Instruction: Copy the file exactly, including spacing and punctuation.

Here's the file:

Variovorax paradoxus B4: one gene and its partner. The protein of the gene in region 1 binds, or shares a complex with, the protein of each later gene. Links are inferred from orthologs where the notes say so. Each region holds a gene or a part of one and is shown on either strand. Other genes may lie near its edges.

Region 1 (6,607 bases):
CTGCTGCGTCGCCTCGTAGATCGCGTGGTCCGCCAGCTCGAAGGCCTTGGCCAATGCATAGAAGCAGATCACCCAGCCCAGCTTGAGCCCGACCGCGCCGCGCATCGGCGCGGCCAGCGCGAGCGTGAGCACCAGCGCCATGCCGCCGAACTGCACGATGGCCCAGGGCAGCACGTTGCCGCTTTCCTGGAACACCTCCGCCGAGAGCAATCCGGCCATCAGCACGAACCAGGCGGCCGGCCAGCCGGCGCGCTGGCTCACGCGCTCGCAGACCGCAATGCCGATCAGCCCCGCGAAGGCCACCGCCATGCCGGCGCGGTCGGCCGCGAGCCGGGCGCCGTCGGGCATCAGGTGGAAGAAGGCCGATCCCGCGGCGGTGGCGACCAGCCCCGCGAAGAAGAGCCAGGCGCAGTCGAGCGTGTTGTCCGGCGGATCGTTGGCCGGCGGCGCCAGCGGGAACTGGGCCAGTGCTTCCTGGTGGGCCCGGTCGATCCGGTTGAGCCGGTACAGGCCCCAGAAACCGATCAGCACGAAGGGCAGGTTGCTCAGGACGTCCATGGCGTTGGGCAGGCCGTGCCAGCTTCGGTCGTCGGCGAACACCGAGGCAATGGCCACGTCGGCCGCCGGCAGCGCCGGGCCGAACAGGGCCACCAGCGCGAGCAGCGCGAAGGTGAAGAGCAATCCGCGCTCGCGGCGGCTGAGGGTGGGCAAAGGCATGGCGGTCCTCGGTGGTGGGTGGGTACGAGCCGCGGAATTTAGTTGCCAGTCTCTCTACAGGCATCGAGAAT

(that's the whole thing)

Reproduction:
Variovorax paradoxus B4: one gene and its partner. The protein of the gene in region 1 binds, or shares a complex with, the protein of each later gene. Links are inferred from orthologs where the notes say so. Each region holds a gene or a part of one and is shown on either strand. Other genes may lie near its edges.

Region 1 (6,607 bases):
CTGCTGCGTCGCCTCGTAGATCGCGTGGTCCGCCAGCTCGAAGGCCTTGGCCAATGCATAGAAGCAGATCACCCAGCCCAGCTTGAGCCCGACCGCGCCGCGCATCGGCGCGGCCAGCGCGAGCGTGAGCACCAGCGCCATGCCGCCGAACTGCACGATGGCCCAGGGCAGCACGTTGCCGCTTTCCTGGAACACCTCCGCCGAGAGCAATCCGGCCATCAGCACGAACCAGGCGGCCGGCCAGCCGGCGCGCTGGCTCACGCGCTCGCAGACCGCAATGCCGATCAGCCCCGCGAAGGCCACCGCCATGCCGGCGCGGTCGGCCGCGAGCCGGGCGCCGTCGGGCATCAGGTGGAAGAAGGCCGATCCCGCGGCGGTGGCGACCAGCCCCGCGAAGAAGAGCCAGGCGCAGTCGAGCGTGTTGTCCGGCGGATCGTTGGCCGGCGGCGCCAGCGGGAACTGGGCCAGTGCTTCCTGGTGGGCCCGGTCGATCCGGTTGAGCCGGTACAGGCCCCAGAAACCGATCAGCACGAAGGGCAGGTTGCTCAGGACGTCCATGGCGTTGGGCAGGCCGTGCCAGCTTCGGTCGTCGGCGAACACCGAGGCAATGGCCACGTCGGCCGCCGGCAGCGCCGGGCCGAACAGGGCCACCAGCGCGAGCAGCGCGAAGGTGAAGAGCAATCCGCGCTCGCGGCGGCTGAGGGTGGGCAAAGGCATGGCGGTCCTCGGTGGTGGGTGGGTACGAGCCGCGGAATTTAGTTGCCAGTCTCTCTACAGGCATCGAGAAT